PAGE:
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Bit's - Home - Run Album

Bit's - Home - Run Album

  • Performer: Bit's
  • Genre: Electronic / Rock
  • Title: Home - Run
  • Released: 2003
  • Style: New Wave, Downtempo, Experimental
  • MP3 version size: 1580 mb
  • FLAC version size: 2654 mb
  • Rating: 4.1
  • Votes: 918

Tracklist

Speed4:30
Two Byte5:33
Comsubpac4:50
Can Beee6:28
First Byte3:51
Candy Candy2:41
Snake Byte Kit2:55
The Last Byte5:22
Home - Run7:33
Ladykill6:28
Three Byte3:23

Versions

CategoryArtistTitle (Format)LabelCategoryCountryYear
fünfundvierzig 131Bit's Home - Run ‎(CD, Album)FünfUndVierzigfünfundvierzig 131Germany2003
KL/218-005Ullip, Uli Putsch, Michael Karoli, Bit's, Jürgen Wolter, Uwe Jahnke Ullip, Uli Putsch, Michael Karoli, Bit's, Jürgen Wolter, Uwe Jahnke - Home Run ‎(Album, RM)Klangartig records KL/218-005Spain2019

Video

Comments

Ann Ann
These were part of the totally confused early-1980's Cologne "Neue Deutsche Welle" scene, interconnected with Dunkelziffer and SYPH. The sole document of their existence was the 12" EP known as "4 Bytes" - a little gem, in which Bit's offered a typically Can inspired music. This CD has that, plus a whole load of bonus tracks, some in the spirit of the original record: Home-Run, Ladykill and Can Beee, all suitably wacked-out twisted Can like stuff. Some of the other tracks I could have done without (more punky or more techno stuff), but I'm finicky you know!
Xal Xal
This album has grown very familiar as I have been attempting to find the time to review it for some time now. Sat in front of the TV the night before we civilized British celebrate the burning of another human being in effigy (4/11/03), waiting for CSI: MIAMI to deliver heinous crime direct to my living room, an advert came on with a cool deep rhythm. Seemed familiar. No wonder - it was either the opening track from this album or a colour-bleached facsimile (things always sound weaker on the tube - perhaps diluted to pour easier into the progressively vegitated cerebellum). The track had become so indelibly imprinted upon me - long ponderings on how to describe it in this review.

This is not a one dimensional album. For although the tempo stays pretty much the same throughout (with the possible exception of the oddly commercial "Speed"), their approach changes throughout, and you find the album is separated into several 'sections', the enjoyably lacksidasical atmosphere rolling from focused spatial workouts, through an assortment of recognizable genres, to a CAN-like sprawling workout.

The first couple of tracks are perhaps the roughest and less Prog-tinted than those further on. That opener - the comparison came to me - sounds very much like something from a PIL session, if one had existed, between the first album and "Metal Box" - very live ambience (you can almost sense a large empty room within the sound), determined relentless rhythm along with silly voices and squeaky toys. The second piece too could have been from "Metal Box" - back when there was a sense of excitement to the music, together with the chance that at any point where 'professionalism' might melt away and the session collapse into a less than harmonic mess.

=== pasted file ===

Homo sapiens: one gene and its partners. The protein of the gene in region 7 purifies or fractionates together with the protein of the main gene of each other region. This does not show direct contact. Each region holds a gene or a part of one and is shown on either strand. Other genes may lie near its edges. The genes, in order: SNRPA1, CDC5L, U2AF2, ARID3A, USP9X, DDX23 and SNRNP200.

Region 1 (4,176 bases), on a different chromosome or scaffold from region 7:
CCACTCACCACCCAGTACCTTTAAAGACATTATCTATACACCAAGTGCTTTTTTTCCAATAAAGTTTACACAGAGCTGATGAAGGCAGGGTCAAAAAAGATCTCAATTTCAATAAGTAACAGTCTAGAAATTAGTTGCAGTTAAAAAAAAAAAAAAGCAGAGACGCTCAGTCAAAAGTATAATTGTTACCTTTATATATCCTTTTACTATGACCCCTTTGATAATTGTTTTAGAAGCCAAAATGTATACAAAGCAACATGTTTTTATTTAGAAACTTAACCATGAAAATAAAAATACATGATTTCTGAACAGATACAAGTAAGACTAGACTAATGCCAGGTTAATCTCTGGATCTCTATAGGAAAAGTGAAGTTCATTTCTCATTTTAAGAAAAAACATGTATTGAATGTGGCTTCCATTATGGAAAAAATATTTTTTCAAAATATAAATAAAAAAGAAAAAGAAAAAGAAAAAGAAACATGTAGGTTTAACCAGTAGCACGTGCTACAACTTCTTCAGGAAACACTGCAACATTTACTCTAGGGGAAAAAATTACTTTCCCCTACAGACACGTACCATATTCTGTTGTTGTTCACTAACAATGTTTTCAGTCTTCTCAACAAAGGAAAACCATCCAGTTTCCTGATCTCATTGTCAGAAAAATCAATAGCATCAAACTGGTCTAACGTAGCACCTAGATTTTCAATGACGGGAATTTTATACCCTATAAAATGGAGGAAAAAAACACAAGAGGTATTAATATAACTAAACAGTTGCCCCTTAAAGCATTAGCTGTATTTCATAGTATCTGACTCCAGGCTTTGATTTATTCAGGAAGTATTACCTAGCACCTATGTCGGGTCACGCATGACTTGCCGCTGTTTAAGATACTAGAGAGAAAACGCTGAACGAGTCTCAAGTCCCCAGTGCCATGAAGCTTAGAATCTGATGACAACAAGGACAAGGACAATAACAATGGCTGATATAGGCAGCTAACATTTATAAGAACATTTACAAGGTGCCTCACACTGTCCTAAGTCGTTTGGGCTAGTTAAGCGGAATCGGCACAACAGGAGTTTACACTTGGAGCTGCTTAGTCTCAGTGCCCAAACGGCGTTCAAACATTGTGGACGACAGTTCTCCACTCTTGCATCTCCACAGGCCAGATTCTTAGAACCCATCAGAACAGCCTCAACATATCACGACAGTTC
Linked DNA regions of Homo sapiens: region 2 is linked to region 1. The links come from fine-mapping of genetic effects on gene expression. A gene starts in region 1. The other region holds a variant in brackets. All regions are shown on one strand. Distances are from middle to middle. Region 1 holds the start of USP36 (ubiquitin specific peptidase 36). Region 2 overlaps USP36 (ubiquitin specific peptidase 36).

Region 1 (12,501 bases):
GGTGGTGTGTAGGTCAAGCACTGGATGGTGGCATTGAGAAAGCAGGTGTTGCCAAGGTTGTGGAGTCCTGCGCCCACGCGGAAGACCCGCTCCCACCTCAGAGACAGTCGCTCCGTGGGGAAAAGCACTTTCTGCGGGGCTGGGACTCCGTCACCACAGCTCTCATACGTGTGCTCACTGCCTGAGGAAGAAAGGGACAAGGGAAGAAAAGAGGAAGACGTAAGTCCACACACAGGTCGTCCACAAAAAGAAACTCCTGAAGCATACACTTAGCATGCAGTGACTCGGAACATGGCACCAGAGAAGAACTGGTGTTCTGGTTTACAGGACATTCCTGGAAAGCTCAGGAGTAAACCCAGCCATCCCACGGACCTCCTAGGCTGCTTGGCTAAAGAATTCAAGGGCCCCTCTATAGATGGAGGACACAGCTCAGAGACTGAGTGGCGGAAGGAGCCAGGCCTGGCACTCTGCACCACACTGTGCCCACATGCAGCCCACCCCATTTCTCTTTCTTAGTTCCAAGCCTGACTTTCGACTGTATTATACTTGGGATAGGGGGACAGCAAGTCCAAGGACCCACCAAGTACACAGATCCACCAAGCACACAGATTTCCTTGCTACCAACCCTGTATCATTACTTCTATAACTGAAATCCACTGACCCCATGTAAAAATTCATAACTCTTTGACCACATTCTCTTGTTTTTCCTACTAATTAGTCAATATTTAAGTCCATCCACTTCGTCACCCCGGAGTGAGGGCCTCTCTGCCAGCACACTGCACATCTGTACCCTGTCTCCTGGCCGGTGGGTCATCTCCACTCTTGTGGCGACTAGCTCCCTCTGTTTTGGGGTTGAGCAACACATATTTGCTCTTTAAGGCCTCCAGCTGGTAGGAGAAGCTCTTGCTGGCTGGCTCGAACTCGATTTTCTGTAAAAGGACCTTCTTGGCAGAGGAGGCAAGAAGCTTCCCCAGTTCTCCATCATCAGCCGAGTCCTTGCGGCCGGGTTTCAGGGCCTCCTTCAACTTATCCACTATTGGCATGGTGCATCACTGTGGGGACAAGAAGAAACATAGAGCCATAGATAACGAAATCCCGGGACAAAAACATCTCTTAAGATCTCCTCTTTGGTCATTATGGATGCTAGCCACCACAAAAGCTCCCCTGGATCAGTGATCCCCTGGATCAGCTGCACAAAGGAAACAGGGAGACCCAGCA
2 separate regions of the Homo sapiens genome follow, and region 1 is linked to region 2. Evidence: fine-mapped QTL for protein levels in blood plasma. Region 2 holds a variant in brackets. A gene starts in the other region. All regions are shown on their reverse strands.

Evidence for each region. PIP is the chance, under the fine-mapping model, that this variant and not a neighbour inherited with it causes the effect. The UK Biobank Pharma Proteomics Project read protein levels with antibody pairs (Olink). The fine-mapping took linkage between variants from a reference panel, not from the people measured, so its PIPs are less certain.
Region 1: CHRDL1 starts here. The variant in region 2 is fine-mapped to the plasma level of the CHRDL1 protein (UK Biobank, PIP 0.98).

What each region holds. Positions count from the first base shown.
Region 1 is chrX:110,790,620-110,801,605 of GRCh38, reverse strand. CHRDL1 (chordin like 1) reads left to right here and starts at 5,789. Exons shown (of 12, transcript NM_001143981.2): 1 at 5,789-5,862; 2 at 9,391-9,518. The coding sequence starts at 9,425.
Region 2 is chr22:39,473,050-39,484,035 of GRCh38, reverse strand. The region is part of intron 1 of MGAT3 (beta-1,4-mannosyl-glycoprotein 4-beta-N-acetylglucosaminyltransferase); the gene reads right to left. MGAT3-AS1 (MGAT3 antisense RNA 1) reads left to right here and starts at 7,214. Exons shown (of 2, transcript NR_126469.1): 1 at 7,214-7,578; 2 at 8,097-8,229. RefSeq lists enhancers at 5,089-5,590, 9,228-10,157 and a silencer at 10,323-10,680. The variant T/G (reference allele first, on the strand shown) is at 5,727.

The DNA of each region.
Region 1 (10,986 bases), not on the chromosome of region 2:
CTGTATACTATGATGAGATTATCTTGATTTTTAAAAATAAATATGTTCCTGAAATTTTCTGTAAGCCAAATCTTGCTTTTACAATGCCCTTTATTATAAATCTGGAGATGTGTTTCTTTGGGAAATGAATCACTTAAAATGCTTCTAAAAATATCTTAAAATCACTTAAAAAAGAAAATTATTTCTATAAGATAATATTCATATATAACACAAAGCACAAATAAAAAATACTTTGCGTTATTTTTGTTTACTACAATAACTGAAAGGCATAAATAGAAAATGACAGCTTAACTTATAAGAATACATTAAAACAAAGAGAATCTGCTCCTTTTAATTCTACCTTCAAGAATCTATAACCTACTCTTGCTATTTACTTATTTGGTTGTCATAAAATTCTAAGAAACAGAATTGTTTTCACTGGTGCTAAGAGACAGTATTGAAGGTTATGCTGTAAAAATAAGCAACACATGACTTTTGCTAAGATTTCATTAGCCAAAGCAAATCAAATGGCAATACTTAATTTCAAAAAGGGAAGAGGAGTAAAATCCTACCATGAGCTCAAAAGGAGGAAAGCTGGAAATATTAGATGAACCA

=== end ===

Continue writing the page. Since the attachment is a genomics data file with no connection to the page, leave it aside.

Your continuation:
The third piece shows it's CAN roots more obviously, assimilating a more acceptable sound with 'Prog' guitar squigglery. The fourth piece departs even further from the PIL ref. with a kinda hard groove Blues. The drummer punches through this laid back album with a rock-solid-steady approach, sounding as crisp and determined as a teeth-gritted MARTIN ATKINS. And while there are few percussive fireworks, it's compensated by the sheer limpet unwillingness to fade into the background.

The references so far on this review might suggest a much harder album than it actually is. In truth this is a nice, laid-back, easy listening journey. But it lack of hazy directionless self-indulgence manages to create a deceptive divide between the full-beam, wired group and their lulled and entranced audience.

"Speed" could almost be JAN HAMMER diluted into brisk breezy happy optimism. Pert little keyboards suggest the wallpaper music which seemed so 'In' during the 80's - soundtrack music from those Brat Pack movies about tedious love lives, dancing, partying, getting into financial difficulties, coming to terms with friends dying and other things which you might empathise with more were the actors not so bloody annoying, and so far outside most people's social experience as to appear like some experiment gone wrong.

There are moments where CAN-like improvs seem to appear - someone tries a groove, the others lock in and the entire thing takes on a trancy, non-vocal mantra like feel - chanting for the hands. A female voice, so fragile it could be sucked back into the vacuum of space-time and erased from memory plays in the dusty corners of the studio, mouse-timid yet driven to deliver whatever message it carries. These tracks fade in and out - suggesting high points from long-drawn-out sessions. And while the ham-fisted fades give it a rough and ragged feel, it's nice to know such solid music has an intrinsic scruffiness.

Eclectic in approach, they absorb Dub, Reggae, Blues, Progressive Rock, 80's Pop Rock and a myriad other styles into something which sits outside the mainstream, maybe even outside those who consider themselves 'Outside The Mainstream'. Both acceptable yet obscure? Extreme MOR harcore easy listening?

Originally reviewed for Metamorphic Journeyman.